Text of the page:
“If I owned this town, I’d sell it,” Boy says as the three quietly sit on a desolate corner. “You don’t own the square root of shit,” Kid shoots back, jokingly.
But the true measure of disenfranchisement goes beyond the oppressive socio-economic weight of the brothers’ poverty. They are almost literally and certainly figuratively orphans. Son speaks directly of abandonment at his father’s funeral before spitting on the coffin and igniting the rage of his four half brothers, the more stable and financially fortunate family started by his father after he left his essentially unnamed children. The mother who raised Son, Kid, and Boy is described, in multiple instances and languages, as a hateful woman. Son explains the distinction explicitly, but we observe it in the way Kid looks alarmed at her presence when he answers the door as she arrives to deliver the news of their father’s death and in the way she disappears just as quickly into the night without a word of comfort. Late in the film, Boy asks Shampoo to teach him how to put together a shotgun. “Nobody ever took you huntin’?,” Shampoo asks, and anyone from rural America can detect the sense of tragedy in this simple question.
The entire film informs a presumption that the three of them were left to raise themselves, using only their strength and scorn. Outside of the familial skirmishes and their romantic partners, only two other residents of the town speak to any of the three men: the aforementioned Shampoo, wrapped in bandages from his meth lab fire and looking for a place to hide his car, and Son’s boss.
At one point, Cleaman, the most rational of all of the Hayes brothers played by Michael Abbott Jr., describes his bastard half-brothers as being like a pack of dogs. The language is all too familiar to me. Growing up in a lower class town, I had heard this sort of description assigned undeservedly to young men before.
I was raised with boys like the boys in Shotgun Stories.
On the stretch of road where I grew up in the backwoods, there were three brothers named Tommy, Timmy, and Toby whose father drank excessively, disappeared for days, leaving them to wander in and out of town at their own will or stay at home to be raised by their tough-as-nails mother (who wasn’t afraid to beat her husband down right in the middle of the near traffic-less road that sliced through our neighborhood.). They were uncannily strong kids and mean as hell. When the dozen or so other kids from the area met to play football in the field surrounding the closed down schoolhouse, having two of these brothers on the same team meant having an unfair advantage. Something about the wildness of their upbringing just made them rougher than us. Through my entire childhood, certain neighbors and classmates would describe them as feral children. I’ve always thought that was a bit unfair.
I can’t recall them ever doing anything malicious to anyone else, though I can remember them fighting one another rather viciously. I also remember when Timmy stood to punch a dent in the wall of our school bus to defend his brother Tommy. “He ain’t no fuckin’ bastard,” he yelled before making the bus driver pull over so he could walk the last eight miles home. No one tried to stop him. He was in the tenth grade then, but he would drop out of school after that. Both of his brothers had already quit.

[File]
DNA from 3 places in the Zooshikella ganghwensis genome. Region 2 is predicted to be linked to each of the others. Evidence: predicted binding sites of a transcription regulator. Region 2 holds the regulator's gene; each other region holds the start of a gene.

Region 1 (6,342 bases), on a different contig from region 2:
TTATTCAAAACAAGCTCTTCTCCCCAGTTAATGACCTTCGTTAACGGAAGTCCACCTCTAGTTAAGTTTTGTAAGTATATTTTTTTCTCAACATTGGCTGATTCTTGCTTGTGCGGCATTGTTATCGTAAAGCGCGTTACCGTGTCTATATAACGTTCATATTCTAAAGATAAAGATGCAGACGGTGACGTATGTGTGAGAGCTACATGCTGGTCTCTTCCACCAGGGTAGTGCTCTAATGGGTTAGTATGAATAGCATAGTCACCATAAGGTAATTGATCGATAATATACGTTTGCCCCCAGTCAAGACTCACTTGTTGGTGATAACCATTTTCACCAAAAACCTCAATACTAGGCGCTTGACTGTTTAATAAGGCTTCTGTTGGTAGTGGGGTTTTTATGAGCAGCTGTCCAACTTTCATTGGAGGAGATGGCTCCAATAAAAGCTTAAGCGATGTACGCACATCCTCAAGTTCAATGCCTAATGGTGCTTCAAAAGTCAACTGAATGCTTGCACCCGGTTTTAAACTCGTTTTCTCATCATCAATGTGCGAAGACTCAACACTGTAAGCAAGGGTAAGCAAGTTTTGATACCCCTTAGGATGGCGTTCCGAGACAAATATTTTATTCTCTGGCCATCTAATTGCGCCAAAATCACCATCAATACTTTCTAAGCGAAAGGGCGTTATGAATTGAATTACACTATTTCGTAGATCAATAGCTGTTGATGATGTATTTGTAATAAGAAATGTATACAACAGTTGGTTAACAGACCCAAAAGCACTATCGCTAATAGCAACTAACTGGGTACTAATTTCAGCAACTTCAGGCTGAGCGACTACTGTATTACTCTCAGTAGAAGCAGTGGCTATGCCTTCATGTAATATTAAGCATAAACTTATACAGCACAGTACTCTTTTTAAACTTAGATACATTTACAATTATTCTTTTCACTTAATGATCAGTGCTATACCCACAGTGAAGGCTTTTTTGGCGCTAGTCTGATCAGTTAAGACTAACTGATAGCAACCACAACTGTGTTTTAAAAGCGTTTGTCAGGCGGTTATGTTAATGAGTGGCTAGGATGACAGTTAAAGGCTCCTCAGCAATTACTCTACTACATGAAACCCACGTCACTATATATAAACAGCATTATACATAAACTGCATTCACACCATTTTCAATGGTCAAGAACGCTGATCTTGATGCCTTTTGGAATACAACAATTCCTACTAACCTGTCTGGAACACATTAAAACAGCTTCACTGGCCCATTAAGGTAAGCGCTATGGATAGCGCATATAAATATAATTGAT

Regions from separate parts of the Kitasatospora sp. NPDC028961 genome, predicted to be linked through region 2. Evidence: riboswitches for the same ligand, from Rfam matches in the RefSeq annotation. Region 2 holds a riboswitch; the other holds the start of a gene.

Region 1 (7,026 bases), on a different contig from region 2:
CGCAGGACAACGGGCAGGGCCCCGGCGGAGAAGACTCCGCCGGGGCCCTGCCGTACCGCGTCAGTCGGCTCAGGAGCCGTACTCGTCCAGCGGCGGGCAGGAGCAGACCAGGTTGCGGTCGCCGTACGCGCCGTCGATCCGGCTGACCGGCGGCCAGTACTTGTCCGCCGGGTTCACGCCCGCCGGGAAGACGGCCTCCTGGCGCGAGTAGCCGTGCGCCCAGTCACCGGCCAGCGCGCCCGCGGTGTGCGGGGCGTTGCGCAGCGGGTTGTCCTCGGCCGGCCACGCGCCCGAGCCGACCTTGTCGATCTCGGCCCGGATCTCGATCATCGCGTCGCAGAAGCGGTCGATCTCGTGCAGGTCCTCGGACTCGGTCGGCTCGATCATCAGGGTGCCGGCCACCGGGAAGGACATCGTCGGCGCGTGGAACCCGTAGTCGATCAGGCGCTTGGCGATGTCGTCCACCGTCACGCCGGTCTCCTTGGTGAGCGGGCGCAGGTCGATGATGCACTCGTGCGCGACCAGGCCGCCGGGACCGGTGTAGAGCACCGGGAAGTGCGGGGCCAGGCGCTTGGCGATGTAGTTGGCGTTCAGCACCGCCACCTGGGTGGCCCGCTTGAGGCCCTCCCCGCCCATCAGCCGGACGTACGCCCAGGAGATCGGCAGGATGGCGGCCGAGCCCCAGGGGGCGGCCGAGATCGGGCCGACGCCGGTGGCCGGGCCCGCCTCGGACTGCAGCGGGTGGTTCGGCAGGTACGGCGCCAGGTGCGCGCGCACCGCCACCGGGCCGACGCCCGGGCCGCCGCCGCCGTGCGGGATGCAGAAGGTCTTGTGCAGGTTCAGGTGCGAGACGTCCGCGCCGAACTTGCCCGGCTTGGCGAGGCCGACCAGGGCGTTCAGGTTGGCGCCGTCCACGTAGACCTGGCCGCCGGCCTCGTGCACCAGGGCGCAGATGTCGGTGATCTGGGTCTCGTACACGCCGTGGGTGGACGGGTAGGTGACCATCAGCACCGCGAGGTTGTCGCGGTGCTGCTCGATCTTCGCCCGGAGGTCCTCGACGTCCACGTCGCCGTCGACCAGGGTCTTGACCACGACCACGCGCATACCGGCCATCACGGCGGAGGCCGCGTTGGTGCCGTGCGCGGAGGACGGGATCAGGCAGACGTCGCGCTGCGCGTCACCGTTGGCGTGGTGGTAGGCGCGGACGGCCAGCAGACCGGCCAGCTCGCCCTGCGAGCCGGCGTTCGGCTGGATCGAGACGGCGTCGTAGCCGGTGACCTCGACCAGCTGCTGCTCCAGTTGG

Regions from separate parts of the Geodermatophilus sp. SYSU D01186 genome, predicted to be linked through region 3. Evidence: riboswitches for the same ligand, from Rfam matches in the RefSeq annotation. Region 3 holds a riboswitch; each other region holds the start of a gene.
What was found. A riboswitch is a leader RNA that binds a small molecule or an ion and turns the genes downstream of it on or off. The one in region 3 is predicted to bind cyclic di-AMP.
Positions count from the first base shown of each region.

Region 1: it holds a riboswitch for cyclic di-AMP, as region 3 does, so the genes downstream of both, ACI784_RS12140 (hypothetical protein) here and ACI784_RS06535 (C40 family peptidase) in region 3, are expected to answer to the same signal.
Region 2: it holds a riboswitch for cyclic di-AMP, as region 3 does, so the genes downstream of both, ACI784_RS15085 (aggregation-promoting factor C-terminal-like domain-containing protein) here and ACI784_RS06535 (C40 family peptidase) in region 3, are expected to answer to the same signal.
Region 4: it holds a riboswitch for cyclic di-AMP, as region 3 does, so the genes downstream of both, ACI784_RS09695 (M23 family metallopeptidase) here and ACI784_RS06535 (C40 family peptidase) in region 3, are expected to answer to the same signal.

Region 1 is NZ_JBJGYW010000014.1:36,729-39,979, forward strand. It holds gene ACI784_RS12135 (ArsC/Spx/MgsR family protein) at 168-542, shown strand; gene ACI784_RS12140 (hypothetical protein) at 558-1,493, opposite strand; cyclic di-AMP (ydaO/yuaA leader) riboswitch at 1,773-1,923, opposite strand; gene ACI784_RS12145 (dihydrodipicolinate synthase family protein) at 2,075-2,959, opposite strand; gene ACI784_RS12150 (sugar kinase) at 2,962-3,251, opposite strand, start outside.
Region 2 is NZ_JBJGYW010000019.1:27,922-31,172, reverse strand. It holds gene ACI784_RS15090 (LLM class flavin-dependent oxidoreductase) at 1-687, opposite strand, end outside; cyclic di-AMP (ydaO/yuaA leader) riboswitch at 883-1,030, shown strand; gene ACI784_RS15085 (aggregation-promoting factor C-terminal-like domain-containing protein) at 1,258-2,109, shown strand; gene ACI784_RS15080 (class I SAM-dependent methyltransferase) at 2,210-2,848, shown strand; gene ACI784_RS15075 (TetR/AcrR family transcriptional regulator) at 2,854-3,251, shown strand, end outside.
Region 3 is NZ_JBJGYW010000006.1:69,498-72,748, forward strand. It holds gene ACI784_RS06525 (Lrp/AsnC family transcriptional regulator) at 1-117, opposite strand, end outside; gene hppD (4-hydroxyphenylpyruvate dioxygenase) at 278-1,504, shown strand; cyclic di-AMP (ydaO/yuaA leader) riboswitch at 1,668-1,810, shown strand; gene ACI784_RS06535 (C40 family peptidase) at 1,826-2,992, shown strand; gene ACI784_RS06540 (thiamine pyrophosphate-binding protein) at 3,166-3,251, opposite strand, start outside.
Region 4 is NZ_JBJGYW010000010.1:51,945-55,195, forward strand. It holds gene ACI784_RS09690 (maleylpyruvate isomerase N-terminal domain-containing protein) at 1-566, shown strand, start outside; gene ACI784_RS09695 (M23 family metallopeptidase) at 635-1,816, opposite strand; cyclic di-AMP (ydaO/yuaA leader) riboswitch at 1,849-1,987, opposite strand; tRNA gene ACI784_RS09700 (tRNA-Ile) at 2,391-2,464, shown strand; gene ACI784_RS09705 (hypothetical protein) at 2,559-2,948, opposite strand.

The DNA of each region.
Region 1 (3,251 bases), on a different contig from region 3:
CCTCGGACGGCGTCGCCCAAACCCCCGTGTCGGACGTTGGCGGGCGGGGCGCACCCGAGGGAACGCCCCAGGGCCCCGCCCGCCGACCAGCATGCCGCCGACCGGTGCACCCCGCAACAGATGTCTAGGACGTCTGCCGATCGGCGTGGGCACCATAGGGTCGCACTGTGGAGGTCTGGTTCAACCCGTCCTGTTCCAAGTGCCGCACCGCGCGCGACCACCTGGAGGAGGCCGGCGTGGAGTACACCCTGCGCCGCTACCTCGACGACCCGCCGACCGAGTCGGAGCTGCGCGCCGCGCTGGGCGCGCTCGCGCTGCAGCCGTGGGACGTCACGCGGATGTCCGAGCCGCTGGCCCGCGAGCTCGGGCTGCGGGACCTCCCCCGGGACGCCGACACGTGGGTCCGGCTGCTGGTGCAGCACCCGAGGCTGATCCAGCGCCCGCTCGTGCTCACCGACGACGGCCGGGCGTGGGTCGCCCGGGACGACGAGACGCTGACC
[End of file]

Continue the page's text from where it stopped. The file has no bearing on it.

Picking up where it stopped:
Today, Toby, the oldest, has found a woman and joined the church, starting a home in some holler somewhere. Twins Timmy and Toby both work for the sawmills when they can, but both have been involved in skidder accidents. Timmy toppled a skidder he was operating over the side of a mountain and Tommy had his lower body run over by one, leaving him lucky to survive but walking stiffly like a man twice his age. Tommy still lives across a trout stream from my parents in a trailer with a tarp for a roof and no heating source. In the winter, he crosses the creek to borrow the heat of my parents’ house and my mom gives him food and coffee if he’s not uncomfortably drunk from self-medication.
Perhaps this is why Shotgun Stories has resonated with me so deeply since its release; it tells the story of the America I know best, of the people who exist hopelessly in the dark jagged cracks of America’s broken promises, those who still abide by the terms and conditions of that symbolic deal long ago nullified by our nation’s greedier intent. These people work hard, they’re loyal to and protective of family, but they can’t make up the ground of their country leaving them behind and they can’t shed the violence and hate that was always there in the fine print. They are just trying their best with what they’ve been given.
Nichols captures this unrewarded resilience multiple times in his film. We see Son at work immediately after his wife leaves, when he finds out about the death of his father, and when his brother is stabbed to death in a fight outside of a bar. In this third instance, his boss approaches him to encourage him to take time off. Shannon shakes his head, staring straight forward, lips tight as if holding some bitter jewel in his mouth. “I’ll be here,” he says, “It’s what I do.” And so we watch him stretch the net into the pond and empty out the traps.
There’s something about the working class, the way the same undervalued and underpaid manual labor that locked them into their dire situations becomes a form of therapy through painful recognition, as if the remedy to the worst personal suffering is to make the muscles and joints ache louder in response.
My own father is like that.
In a way, all of my other relative anecdotes here are secondary to the fact that I was actually raised by a man like the men in Shotgun Stories. I remember my dad going to work when my grandpa died. I remember him doing more chores when his brother was killed in a logging accident. I remember that he’s been insistent on digging the grave of every family member we have ever lost, even as his own body grows more old and broken. My dad used to be a violent man. When he’s medicated, he tells me stories of bar brawls and fights with police. I know that when my dad fights, he bites his own tongue in the side of his mouth hard enough to bring blood and he draws his fists at his waist, daring his opponent to punch his face first so that he can respond with a flurry of haymakers, never jabs. It’s the same thing. Through tragedy and attack, he deals with hurt by admitting enough pain to push him further into a fight.